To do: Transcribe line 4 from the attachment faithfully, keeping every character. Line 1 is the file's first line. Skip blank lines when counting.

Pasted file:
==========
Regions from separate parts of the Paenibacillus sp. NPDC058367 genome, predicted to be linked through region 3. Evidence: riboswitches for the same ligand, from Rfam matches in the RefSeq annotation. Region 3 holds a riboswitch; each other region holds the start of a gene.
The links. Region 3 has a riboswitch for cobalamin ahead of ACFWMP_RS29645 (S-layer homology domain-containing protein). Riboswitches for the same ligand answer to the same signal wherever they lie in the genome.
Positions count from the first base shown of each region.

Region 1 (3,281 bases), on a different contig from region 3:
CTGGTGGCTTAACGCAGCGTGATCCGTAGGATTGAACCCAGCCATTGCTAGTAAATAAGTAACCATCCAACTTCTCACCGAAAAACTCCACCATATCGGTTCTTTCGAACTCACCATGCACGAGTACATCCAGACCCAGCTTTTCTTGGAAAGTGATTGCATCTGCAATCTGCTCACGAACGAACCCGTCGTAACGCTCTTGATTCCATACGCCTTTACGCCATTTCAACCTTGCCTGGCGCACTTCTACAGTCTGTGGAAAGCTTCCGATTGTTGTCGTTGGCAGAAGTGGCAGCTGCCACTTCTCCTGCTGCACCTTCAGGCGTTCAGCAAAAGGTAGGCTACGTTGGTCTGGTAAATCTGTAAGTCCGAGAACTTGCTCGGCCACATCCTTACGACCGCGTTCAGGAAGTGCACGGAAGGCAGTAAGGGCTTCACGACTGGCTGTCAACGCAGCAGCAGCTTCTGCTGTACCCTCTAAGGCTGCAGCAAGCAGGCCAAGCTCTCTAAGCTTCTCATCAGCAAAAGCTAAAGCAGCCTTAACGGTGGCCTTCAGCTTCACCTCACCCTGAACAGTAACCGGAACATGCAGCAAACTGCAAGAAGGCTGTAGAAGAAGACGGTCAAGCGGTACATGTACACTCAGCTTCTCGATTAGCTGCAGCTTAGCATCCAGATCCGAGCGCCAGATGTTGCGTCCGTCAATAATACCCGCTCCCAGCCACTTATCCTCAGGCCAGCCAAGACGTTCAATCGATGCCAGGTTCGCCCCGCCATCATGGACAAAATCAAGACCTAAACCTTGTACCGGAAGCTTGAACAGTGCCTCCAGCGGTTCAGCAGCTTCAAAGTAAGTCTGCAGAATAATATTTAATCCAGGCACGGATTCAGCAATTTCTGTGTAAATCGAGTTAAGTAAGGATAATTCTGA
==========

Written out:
Region 1 (3,281 bases), on a different contig from region 3: